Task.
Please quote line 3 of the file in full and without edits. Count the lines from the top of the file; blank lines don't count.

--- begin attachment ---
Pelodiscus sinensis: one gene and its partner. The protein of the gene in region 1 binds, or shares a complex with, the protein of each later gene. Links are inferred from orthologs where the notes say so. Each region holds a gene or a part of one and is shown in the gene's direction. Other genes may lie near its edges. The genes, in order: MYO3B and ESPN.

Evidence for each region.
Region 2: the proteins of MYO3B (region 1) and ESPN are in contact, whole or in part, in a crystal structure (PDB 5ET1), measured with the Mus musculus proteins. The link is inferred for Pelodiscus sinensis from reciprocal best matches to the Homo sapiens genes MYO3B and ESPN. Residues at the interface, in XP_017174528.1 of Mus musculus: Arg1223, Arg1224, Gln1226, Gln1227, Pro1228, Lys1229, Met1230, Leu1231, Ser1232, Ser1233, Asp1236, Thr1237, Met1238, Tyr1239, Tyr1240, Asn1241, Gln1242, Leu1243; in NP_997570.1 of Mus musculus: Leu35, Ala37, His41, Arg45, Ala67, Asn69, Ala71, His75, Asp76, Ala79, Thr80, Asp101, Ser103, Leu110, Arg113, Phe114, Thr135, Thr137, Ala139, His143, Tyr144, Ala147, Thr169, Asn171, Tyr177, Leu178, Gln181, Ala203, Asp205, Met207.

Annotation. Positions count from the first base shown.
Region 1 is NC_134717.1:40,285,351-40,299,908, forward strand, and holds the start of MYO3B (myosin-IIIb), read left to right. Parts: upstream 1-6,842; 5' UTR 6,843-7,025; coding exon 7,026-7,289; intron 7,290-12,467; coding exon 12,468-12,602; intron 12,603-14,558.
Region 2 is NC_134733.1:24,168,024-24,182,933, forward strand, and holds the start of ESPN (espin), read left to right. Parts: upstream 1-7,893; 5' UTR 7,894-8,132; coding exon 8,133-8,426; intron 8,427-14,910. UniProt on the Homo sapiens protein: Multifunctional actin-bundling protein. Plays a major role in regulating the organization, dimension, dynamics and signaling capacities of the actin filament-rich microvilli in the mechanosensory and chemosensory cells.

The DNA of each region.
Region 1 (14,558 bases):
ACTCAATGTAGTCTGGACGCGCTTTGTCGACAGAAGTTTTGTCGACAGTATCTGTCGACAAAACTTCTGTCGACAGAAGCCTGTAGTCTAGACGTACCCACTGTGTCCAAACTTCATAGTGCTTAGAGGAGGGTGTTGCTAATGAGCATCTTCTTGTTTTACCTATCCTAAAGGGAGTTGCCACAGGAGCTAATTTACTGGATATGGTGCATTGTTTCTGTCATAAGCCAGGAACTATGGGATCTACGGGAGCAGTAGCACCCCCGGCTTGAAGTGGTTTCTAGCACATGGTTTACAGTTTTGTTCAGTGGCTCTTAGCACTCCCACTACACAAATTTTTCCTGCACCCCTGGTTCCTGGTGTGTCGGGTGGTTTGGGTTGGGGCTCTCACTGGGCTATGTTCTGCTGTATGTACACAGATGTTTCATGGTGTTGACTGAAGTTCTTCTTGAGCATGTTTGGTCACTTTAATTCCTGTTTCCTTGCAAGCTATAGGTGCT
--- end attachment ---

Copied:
Region 2: the proteins of MYO3B (region 1) and ESPN are in contact, whole or in part, in a crystal structure (PDB 5ET1), measured with the Mus musculus proteins. The link is inferred for Pelodiscus sinensis from reciprocal best matches to the Homo sapiens genes MYO3B and ESPN. Residues at the interface, in XP_017174528.1 of Mus musculus: Arg1223, Arg1224, Gln1226, Gln1227, Pro1228, Lys1229, Met1230, Leu1231, Ser1232, Ser1233, Asp1236, Thr1237, Met1238, Tyr1239, Tyr1240, Asn1241, Gln1242, Leu1243; in NP_997570.1 of Mus musculus: Leu35, Ala37, His41, Arg45, Ala67, Asn69, Ala71, His75, Asp76, Ala79, Thr80, Asp101, Ser103, Leu110, Arg113, Phe114, Thr135, Thr137, Ala139, His143, Tyr144, Ala147, Thr169, Asn171, Tyr177, Leu178, Gln181, Ala203, Asp205, Met207.